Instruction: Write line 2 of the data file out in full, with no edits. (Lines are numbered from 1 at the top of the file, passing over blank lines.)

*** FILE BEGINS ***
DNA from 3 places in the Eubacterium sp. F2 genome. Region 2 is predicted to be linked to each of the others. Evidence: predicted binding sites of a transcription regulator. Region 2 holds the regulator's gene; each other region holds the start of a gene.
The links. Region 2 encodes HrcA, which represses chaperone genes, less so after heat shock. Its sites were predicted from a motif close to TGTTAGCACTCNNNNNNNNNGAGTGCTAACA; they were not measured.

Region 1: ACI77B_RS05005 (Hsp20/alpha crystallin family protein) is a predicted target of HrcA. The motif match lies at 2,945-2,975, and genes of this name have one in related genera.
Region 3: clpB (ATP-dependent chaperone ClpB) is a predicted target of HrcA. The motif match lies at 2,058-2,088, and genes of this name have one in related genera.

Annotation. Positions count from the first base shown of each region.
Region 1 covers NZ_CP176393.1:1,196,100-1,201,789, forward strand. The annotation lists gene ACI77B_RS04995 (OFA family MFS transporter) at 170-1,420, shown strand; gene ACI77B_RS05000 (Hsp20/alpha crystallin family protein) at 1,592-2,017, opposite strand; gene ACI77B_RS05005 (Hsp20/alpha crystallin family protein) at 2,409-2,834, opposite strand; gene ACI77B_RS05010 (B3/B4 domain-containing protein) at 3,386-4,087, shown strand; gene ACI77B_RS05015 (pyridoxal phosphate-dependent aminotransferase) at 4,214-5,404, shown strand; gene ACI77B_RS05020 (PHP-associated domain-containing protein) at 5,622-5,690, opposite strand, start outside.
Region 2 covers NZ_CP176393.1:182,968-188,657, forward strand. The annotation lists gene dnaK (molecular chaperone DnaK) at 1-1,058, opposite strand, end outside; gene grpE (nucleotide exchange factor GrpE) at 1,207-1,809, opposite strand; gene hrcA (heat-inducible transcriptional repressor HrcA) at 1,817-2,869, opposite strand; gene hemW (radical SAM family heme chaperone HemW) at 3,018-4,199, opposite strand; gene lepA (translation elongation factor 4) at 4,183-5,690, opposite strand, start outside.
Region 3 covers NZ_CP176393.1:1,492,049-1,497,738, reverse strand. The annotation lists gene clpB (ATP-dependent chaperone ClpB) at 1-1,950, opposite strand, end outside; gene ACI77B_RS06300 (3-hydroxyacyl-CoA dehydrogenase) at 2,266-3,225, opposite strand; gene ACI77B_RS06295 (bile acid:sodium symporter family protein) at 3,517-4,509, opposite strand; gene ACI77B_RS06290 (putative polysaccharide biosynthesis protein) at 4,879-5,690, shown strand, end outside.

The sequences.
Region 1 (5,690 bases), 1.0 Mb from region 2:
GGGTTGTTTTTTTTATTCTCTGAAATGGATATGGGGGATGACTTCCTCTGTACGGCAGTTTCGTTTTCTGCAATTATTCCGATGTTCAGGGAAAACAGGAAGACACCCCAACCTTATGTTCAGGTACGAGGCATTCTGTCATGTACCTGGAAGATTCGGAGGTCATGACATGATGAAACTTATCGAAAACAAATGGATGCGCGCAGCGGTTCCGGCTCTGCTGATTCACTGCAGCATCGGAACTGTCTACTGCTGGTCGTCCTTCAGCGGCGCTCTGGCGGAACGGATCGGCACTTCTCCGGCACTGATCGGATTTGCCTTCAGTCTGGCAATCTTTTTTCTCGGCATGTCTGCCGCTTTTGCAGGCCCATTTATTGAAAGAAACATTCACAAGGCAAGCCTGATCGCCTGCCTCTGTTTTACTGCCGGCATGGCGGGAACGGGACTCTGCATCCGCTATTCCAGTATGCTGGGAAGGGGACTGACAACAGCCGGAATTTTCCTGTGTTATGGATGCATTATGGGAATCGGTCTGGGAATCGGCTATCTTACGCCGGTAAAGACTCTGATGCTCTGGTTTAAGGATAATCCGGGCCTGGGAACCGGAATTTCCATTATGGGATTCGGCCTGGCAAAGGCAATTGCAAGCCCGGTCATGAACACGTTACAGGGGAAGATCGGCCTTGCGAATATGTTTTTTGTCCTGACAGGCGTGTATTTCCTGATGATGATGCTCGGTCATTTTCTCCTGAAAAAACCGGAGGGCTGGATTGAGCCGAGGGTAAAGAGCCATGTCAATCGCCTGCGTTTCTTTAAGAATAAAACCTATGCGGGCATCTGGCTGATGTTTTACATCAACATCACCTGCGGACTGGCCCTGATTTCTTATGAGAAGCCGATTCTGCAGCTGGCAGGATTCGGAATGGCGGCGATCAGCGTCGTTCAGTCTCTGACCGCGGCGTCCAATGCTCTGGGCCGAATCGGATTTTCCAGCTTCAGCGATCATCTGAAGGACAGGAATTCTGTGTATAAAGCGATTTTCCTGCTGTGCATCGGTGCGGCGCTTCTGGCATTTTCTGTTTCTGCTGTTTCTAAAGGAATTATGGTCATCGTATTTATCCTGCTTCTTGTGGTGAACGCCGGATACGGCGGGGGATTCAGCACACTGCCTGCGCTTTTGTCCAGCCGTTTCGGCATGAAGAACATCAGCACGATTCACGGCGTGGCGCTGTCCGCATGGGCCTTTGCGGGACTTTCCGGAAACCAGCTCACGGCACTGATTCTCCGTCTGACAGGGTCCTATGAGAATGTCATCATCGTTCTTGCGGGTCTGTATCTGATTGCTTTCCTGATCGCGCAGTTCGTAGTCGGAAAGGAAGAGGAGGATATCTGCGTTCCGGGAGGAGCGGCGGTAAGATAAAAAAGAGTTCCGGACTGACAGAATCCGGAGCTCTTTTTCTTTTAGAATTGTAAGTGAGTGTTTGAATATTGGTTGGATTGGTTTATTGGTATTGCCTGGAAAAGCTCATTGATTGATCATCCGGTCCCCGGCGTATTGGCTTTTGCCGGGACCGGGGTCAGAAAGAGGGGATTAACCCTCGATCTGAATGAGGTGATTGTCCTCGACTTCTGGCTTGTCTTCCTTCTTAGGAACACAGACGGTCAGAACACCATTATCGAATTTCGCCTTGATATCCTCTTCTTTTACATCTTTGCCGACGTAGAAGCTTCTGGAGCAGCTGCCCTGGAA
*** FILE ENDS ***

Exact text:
The links. Region 2 encodes HrcA, which represses chaperone genes, less so after heat shock. Its sites were predicted from a motif close to TGTTAGCACTCNNNNNNNNNGAGTGCTAACA; they were not measured.